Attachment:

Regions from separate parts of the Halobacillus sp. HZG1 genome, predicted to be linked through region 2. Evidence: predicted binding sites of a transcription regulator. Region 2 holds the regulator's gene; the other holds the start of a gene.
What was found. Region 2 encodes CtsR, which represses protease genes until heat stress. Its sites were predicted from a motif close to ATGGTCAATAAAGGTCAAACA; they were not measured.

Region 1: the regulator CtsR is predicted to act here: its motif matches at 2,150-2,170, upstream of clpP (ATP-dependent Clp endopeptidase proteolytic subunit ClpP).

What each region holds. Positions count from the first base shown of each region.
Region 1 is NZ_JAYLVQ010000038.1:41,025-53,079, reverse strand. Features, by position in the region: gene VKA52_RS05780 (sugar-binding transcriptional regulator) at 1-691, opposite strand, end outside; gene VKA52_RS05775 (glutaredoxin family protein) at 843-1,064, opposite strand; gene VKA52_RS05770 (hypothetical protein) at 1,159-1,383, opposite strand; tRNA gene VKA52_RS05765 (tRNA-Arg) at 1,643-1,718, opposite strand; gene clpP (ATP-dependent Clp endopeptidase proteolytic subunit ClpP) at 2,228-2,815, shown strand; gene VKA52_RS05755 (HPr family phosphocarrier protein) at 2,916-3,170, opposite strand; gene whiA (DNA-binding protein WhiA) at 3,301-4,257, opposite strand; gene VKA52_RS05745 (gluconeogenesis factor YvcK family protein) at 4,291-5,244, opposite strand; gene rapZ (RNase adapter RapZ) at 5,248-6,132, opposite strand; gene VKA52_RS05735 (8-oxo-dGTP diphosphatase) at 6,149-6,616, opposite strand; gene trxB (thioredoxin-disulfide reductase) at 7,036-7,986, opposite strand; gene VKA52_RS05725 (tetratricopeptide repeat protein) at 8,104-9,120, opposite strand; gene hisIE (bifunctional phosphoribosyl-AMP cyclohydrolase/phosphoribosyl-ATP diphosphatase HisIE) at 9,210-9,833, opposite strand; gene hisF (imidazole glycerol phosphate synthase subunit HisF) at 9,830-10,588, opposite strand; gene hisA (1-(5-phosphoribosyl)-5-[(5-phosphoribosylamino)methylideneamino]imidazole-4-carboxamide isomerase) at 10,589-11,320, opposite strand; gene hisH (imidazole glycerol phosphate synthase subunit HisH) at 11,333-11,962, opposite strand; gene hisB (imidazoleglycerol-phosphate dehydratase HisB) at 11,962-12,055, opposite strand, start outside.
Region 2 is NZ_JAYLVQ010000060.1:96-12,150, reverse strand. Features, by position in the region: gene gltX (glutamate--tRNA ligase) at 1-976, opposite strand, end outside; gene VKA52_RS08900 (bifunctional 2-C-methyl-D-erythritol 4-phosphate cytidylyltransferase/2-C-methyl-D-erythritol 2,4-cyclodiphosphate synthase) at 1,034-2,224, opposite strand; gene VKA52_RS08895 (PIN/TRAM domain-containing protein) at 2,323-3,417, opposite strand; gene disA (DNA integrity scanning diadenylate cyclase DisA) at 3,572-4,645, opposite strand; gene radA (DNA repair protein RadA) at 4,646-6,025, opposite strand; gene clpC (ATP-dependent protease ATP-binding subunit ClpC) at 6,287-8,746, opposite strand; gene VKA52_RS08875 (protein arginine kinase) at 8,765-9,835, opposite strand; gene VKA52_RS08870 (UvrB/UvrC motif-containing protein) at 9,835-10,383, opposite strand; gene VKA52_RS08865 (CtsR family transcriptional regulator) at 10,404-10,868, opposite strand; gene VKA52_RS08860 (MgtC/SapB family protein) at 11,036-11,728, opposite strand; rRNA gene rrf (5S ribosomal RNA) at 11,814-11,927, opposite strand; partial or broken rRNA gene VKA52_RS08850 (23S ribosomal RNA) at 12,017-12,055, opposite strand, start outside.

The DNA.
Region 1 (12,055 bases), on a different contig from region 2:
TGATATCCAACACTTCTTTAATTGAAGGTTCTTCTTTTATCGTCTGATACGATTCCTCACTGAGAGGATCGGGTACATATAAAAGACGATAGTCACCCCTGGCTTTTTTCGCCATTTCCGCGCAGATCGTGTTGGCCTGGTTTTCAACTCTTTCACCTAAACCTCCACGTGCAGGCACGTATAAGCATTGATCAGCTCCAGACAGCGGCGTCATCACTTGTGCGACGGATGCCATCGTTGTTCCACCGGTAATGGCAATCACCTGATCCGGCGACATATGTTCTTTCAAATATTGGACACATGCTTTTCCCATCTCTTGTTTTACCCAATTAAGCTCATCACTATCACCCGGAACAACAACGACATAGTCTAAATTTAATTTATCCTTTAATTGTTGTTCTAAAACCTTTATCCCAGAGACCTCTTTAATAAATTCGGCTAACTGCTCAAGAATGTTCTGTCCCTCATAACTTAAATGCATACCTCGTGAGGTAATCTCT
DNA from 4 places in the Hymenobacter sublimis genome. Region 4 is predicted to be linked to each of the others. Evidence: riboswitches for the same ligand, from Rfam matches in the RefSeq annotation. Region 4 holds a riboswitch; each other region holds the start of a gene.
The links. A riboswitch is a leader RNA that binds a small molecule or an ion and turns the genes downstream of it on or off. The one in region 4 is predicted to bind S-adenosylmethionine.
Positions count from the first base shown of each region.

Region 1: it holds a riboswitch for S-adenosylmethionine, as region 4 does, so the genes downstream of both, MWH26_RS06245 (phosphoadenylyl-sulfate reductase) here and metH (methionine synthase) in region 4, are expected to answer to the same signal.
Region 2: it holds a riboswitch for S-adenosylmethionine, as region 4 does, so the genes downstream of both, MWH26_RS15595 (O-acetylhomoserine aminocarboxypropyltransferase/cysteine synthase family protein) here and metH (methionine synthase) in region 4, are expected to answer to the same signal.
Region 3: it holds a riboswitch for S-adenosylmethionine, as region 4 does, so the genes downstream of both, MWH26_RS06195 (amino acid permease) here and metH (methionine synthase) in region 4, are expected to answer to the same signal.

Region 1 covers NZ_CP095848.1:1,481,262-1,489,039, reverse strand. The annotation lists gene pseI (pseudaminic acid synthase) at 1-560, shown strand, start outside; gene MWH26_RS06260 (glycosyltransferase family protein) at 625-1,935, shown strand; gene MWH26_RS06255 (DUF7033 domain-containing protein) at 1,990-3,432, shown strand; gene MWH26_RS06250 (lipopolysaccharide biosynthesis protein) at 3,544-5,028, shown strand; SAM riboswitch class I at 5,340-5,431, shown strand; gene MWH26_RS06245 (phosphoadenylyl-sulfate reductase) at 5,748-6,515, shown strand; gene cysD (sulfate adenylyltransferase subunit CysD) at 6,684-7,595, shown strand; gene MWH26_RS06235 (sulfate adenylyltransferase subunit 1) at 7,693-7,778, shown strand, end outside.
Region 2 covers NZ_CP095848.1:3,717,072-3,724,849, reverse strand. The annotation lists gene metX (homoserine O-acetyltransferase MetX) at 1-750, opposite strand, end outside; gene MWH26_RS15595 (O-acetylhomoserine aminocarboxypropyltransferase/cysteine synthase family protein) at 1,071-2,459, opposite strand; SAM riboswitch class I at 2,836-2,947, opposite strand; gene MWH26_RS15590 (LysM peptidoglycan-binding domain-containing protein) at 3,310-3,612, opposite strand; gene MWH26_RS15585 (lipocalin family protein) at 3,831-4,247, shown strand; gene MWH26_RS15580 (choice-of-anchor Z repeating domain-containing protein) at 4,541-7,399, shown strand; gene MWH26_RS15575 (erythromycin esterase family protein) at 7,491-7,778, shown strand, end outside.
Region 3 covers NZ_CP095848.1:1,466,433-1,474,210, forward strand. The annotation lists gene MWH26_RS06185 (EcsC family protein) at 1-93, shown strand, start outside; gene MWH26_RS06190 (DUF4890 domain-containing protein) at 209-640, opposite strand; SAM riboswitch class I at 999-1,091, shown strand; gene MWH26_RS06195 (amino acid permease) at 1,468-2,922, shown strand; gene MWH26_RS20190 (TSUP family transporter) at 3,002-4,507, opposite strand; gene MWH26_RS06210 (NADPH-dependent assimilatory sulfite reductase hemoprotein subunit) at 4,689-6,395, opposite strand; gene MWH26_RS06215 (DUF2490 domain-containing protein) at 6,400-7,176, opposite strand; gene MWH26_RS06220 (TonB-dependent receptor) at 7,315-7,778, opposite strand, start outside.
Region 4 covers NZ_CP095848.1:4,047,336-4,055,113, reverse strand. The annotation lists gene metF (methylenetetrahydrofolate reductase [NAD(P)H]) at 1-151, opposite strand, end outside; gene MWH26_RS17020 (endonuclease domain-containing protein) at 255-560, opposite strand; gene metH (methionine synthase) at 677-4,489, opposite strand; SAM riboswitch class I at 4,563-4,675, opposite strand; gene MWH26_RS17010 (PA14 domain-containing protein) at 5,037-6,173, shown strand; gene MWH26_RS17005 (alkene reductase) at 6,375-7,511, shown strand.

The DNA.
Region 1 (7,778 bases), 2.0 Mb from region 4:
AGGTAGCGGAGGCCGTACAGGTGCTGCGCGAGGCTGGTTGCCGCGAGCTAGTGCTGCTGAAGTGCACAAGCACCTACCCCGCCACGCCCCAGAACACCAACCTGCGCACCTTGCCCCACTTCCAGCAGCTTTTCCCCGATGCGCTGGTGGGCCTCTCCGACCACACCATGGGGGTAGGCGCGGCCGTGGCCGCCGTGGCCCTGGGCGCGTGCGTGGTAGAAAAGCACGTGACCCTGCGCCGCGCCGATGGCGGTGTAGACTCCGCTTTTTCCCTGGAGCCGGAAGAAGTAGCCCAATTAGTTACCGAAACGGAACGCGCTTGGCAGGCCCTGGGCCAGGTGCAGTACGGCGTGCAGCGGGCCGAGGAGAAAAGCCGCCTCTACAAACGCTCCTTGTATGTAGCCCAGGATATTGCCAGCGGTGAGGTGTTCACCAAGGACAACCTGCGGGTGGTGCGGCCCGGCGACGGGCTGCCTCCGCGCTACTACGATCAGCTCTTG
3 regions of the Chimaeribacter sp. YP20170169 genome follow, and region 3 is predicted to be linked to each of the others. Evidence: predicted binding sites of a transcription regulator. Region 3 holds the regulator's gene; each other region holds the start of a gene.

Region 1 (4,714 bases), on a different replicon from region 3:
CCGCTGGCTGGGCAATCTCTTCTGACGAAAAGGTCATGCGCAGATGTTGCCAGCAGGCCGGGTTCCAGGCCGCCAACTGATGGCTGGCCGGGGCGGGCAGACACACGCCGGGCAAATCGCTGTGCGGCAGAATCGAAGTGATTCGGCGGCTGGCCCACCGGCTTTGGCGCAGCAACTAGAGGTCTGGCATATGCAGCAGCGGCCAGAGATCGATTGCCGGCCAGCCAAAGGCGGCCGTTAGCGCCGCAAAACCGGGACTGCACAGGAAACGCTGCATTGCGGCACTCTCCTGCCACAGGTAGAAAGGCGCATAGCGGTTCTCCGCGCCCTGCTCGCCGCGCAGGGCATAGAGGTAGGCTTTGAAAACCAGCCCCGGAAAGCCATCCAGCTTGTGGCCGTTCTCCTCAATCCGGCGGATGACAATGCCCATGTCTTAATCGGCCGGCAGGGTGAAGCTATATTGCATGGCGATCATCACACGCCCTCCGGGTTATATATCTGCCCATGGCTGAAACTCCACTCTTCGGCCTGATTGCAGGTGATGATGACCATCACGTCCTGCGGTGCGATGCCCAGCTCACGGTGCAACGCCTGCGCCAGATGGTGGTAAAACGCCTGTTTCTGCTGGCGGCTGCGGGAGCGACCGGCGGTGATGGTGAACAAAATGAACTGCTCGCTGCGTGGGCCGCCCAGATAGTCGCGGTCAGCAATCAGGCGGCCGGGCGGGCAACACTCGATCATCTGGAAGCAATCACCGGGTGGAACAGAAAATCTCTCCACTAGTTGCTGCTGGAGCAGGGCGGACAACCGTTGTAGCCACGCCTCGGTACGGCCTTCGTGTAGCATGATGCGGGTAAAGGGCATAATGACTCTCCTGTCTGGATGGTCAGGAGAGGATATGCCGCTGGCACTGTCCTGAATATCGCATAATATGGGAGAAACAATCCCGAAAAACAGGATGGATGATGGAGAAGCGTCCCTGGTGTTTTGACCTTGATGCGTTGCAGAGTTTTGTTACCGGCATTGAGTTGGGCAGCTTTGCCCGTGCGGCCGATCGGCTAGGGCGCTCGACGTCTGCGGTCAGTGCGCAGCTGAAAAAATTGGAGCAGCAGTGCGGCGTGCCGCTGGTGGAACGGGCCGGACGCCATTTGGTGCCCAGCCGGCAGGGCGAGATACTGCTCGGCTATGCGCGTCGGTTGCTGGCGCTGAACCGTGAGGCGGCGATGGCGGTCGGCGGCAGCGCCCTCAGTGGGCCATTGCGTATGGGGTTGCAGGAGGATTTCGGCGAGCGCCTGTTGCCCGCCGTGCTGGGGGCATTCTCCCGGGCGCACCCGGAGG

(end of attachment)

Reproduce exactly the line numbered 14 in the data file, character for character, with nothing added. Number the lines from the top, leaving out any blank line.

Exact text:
Region 2: it holds a riboswitch for S-adenosylmethionine, as region 4 does, so the genes downstream of both, MWH26_RS15595 (O-acetylhomoserine aminocarboxypropyltransferase/cysteine synthase family protein) here and metH (methionine synthase) in region 4, are expected to answer to the same signal.